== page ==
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Vol. 13 - Issue 1

February 5, 2024


Regan Heating & Air Conditioning v. Arbella Protection Ins. Co., 287 A.3d 502 (R.I. 2023)


Supreme Court Says That Home Heating Oil Is Not A “Pollutant” [And Delivers The Line Of The Year]

A pollution exclusion decision seems a curious selection for the annual insurance coverage hit parade.  After all, the most important consideration, for selecting a case as one of the year’s ten most significant, is its potential ability to influence other courts nationally.  The pollution exclusion [absolute and total] has been the subject of many hundreds of decisions nationally spanning three-plus decades.  The policy provision has been sliced, diced, cut, chopped and pureed every way possible by policyholders and insurers. 

So what’s left to be added to the stew?  Are there really opportunities for one new decision to influence other courts nationally?  Despite these questions suggesting a negative answer, I selected the Supreme Court of Rhode Island’s decision in Regan Heating & Air Conditioning v. Arbella Protection Ins. Co., addressing the pollution exclusion, as one the year’s ten most significant coverage decision.   

At issue in Regan Heating was the applicability of the pollution exclusion to home heating oil.  Home heating oil is hardly an obscure substance -- as some materials in pollution exclusion cases are -- and the bulk of the decisions nationally, that have addressed the issue, have concluded that the pollution exclusion bars coverage for damages caused by its spill.  This is not surprising as heating oil has the earmarks of “traditional environmental pollution.”  Therefore, the pollution exclusion should bar coverage even in states that apply a narrow interpretation.  

But Regan Heating went against the grain and concluded that home heating oil is not a “pollutant.”  That, and coming from a state high court, make the decision a seemingly attractive source for a court looking for guidance on the issue.  For these reasons, I chose Regan Heating for the year’s Top 10 list.

Regan Heating sells and services residential heating systems.  The company removed and replaced a heating system in a customer’s home.  That evening the customer discovered 170 gallons of heating oil in his basement.  Yikes.  The customer demanded remediation and then filed suit against Regan Heating, which, in turn, sought a defense from its liability insurer, Arbella Protection Ins. Co.  Arbella disclaimed coverage under a nothing-unusual-about-it Total Pollution Exclusion.  Regan Heating filed a coverage action. 

Arbella sought summary judgment.  Its argument was simple: “[o]il, by its very nature, constitutes a liquid contaminant consistent with th[e] definition of pollutant found in the policy.”  In support of its argument, Arbella pointed to the Massachusetts high court’s decision in McGregor v. Allamerica Insurance Co. (2007), which held that “spilled oil is a classic example of pollution, and a reasonable insured would understand oil leaking into the ground to be a pollutant.”  The trial court granted Arbella’s motion.

The Supreme Court of Rhode Island reversed. Its first order of business was to distinguish McGregor, where oil that leaked from a furnace made its way into the ground under the house: “The home heating oil at issue here, according to O’Donnell’s complaint, leaked into O’Donnell’s basement and caused damage to his ‘home and personal property.’  We find the case at bar readily distinguishable from McGregor, where there was clearly an environmental impact from the oil leaking into the ground.”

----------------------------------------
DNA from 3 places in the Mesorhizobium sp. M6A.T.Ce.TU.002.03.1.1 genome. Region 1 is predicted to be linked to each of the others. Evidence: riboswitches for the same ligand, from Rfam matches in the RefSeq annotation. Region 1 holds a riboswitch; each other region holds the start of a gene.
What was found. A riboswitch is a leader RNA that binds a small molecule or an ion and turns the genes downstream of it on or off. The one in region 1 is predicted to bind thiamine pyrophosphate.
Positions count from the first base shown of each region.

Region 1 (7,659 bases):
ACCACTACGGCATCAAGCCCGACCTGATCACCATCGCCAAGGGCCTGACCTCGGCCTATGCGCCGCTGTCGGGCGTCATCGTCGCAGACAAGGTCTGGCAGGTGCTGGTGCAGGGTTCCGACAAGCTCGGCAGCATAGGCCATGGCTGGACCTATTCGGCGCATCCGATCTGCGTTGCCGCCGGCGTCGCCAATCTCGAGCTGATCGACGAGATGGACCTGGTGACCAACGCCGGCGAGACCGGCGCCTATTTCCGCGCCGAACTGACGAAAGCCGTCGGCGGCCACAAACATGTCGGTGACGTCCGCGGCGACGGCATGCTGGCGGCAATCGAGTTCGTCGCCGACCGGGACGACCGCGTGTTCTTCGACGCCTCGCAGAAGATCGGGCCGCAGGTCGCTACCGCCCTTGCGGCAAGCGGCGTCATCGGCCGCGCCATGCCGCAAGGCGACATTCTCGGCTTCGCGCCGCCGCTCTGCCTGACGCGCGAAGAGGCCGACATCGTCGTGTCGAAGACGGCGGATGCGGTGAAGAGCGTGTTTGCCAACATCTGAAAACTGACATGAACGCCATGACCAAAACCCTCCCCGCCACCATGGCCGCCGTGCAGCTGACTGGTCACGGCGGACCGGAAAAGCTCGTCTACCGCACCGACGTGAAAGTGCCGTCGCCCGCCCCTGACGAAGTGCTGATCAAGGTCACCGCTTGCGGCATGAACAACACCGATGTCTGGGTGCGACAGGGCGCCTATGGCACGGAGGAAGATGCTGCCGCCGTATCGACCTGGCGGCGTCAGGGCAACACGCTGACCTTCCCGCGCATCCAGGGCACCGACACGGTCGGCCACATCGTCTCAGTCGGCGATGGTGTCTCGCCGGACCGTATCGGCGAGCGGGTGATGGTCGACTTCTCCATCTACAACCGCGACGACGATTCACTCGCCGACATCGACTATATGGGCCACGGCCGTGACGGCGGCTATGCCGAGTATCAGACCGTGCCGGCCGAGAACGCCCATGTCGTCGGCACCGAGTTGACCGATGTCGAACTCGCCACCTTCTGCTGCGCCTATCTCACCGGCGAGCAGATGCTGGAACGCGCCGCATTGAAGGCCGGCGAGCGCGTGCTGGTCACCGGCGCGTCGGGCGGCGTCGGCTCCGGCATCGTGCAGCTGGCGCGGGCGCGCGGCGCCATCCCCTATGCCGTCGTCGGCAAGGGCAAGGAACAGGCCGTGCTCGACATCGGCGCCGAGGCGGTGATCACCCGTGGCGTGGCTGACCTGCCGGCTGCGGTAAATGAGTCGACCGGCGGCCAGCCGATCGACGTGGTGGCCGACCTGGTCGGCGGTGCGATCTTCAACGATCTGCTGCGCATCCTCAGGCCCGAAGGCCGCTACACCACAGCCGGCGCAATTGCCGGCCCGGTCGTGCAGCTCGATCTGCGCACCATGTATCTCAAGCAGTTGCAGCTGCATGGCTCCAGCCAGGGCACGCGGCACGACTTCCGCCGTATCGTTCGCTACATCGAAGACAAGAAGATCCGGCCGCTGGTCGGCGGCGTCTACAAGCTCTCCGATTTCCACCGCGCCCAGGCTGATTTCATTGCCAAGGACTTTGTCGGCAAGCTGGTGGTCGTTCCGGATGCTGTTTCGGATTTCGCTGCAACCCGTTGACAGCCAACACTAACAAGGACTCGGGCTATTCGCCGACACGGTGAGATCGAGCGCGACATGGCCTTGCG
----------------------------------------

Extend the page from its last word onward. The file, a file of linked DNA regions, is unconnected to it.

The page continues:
Further, the court observed that “in many cases where a court determined that oil was a pollutant under the relevant policy’s definition, the facts involved traditional environmental pollution.”

After observing that, in general, courts around the country have taken different approaches to the pollution exclusion—this was the Rhode Island Supreme Court’s first time tackling the issue -- the Regan Heating court concluded that the definition of “pollution” was ambiguous as applied to the situation before it. 

But that wasn’t the end of the court’s observation on conflicting judicial opinions.  It added the insurance coverage line of the year: “This court has acknowledged that ‘diversity of judicial thought as to the meaning of terms in an insurance contract is proof positive of ambiguity.’” (citations omitted).  Wow!  Show me an issue in coverage where there isn’t “diversity of judicial thought as to the meaning of [a] term[] in an insurance contract.”

As a final and curious aside, in reaching its decision, the Regan Heating court made no mention whatsoever of the 2020 Rhode Island trial court decision in Dutchman Dental LLC v. Providence Mut. Fire Ins. Co.  Sure, it’s a trial court decision, and not binding on the high court, but you would have thought that the court would have at least commented on it.  The Dutchman Dental court stated: “[T]he Court does not believe that either party seriously questions whether home heating oil, released from holding into a building, is a pollutant.  Several laws of this state consider expelled oil to be a pollutant, and RIDEM imposes civil penalties when oil is not handled properly. See G.L. 1956 §§ 46-12.5.1-1, -3, and - 6. The nearby jurisdictions of Massachusetts, Connecticut, New Hampshire, and Maine have also concluded that oil was a pollutant under similar circumstances. Thus, this Court concludes that oil is a pollutant under the Policy.”





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